One of the smaller countries in Central America, Belize in many respects has closer affinities with English speaking countries of the Caribbean than with its immediate neighbours.
Belize’s fixed-line teledensity and mobile penetration remain lower than average for the region, a legacy of insufficient market competition and underinvestment in telecoms services, exacerbated by lax managerial standards within the incumbent telco Digi. However, Digi has recently adopted a reforming strategy, partly expressed by its rebranding in August 2018 as it aims to transform itself at all levels into an effectively competitive operator more commercially minded and focussed on cheaper pricing and customer retention. The company has undertaken significant investment in infrastructure, launching an LTE-A service at the end of 2016 and in mid-2017 completing a submarine cable to Ambergris Caye, enabling it to launch an FttP service in San Pedro. Loans secured since 2017 are being used to complete a program to migrate its infrastructure from legacy copper to fibre by mid-2019.
The Belizean telecom market was liberalised in 2003 yet Digi continues to hold a monopoly in fixed-line services and it remains the dominant provider of mobile and broadband services. In 2009 the state renationalised Digi after a change of government brought to light a questionable Accommodation Agreement between the previous administration and the company. Although the rationale for the nationalisation was to improve conditions for consumers, Digi’s prices remained high. The government has undertaken some measures to improve competition, notably by obliging Digi in mid-2013 to open its networks to VoIP services. In mid-2015 the government came to an agreement regarding an outstanding $22.5 million loan signed off in 2007 by a former Digi management team which the company subsequently considered unlawful. Digi was obliged to repay the government from its own funds. In November 2017 the government made the final payment to Digi’s former owners following the renationalisation of the company in 2009.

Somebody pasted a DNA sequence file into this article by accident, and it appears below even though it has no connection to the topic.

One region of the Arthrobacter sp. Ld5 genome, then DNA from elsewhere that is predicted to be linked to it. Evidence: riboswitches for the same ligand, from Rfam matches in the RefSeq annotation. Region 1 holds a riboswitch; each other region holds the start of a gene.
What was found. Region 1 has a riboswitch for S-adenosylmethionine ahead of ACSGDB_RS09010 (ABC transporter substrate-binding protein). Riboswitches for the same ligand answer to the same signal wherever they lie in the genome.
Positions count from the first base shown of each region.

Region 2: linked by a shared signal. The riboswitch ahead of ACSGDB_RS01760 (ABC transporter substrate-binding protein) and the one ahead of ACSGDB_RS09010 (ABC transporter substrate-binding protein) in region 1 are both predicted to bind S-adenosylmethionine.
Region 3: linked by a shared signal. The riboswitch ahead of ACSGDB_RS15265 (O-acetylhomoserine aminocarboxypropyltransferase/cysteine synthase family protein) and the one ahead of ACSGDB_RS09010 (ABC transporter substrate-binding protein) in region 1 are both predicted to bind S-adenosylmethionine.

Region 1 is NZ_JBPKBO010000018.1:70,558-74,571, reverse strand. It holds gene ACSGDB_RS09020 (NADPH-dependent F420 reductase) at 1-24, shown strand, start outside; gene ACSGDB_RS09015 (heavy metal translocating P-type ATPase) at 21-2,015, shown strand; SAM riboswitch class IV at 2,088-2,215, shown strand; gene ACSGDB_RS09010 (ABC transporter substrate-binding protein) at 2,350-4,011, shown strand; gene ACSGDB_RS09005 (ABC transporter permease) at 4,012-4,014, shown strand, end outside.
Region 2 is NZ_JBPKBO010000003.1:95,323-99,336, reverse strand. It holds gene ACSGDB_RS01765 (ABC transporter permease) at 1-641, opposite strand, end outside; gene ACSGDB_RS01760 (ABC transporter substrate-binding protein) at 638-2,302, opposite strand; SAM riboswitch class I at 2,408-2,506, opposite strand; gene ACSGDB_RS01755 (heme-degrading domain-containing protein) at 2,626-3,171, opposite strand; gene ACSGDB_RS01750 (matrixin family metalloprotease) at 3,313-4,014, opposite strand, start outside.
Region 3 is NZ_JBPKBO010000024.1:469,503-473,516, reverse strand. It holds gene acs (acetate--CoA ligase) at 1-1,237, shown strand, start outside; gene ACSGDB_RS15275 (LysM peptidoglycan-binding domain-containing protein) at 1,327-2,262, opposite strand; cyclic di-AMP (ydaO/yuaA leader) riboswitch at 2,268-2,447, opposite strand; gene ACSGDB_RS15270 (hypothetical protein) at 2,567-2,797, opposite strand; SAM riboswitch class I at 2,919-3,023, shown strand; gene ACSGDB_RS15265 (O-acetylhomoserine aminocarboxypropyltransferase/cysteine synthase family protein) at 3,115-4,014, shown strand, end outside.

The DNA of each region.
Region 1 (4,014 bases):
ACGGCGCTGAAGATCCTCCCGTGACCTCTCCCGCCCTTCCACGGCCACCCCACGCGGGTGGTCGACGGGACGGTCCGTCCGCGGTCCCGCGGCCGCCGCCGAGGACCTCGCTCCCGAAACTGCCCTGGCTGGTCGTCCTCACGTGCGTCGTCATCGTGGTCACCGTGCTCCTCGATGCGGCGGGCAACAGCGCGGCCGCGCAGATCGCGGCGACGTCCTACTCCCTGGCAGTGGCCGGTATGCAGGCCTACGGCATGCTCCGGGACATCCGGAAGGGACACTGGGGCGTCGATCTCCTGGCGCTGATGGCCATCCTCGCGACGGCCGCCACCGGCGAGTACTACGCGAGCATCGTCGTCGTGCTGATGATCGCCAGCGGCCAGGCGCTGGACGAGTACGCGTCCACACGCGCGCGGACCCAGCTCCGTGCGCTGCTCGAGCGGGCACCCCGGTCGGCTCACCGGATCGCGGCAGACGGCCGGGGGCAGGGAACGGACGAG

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Last updated 9 May 2019
Analyst: Henry Lancaster
As you know, I have resigned from the Labor Ministry and have decided not to re-contest the seat of Charlton at the next election – both for personal reasons.
Before leaving Parliament, I particularly wish to record my thanks to you for your generous and constructive participation in the deliberations that generated significant economic policy reforms for the Australian community. Continuous economic transformation is a key challenge that faces all Governments.
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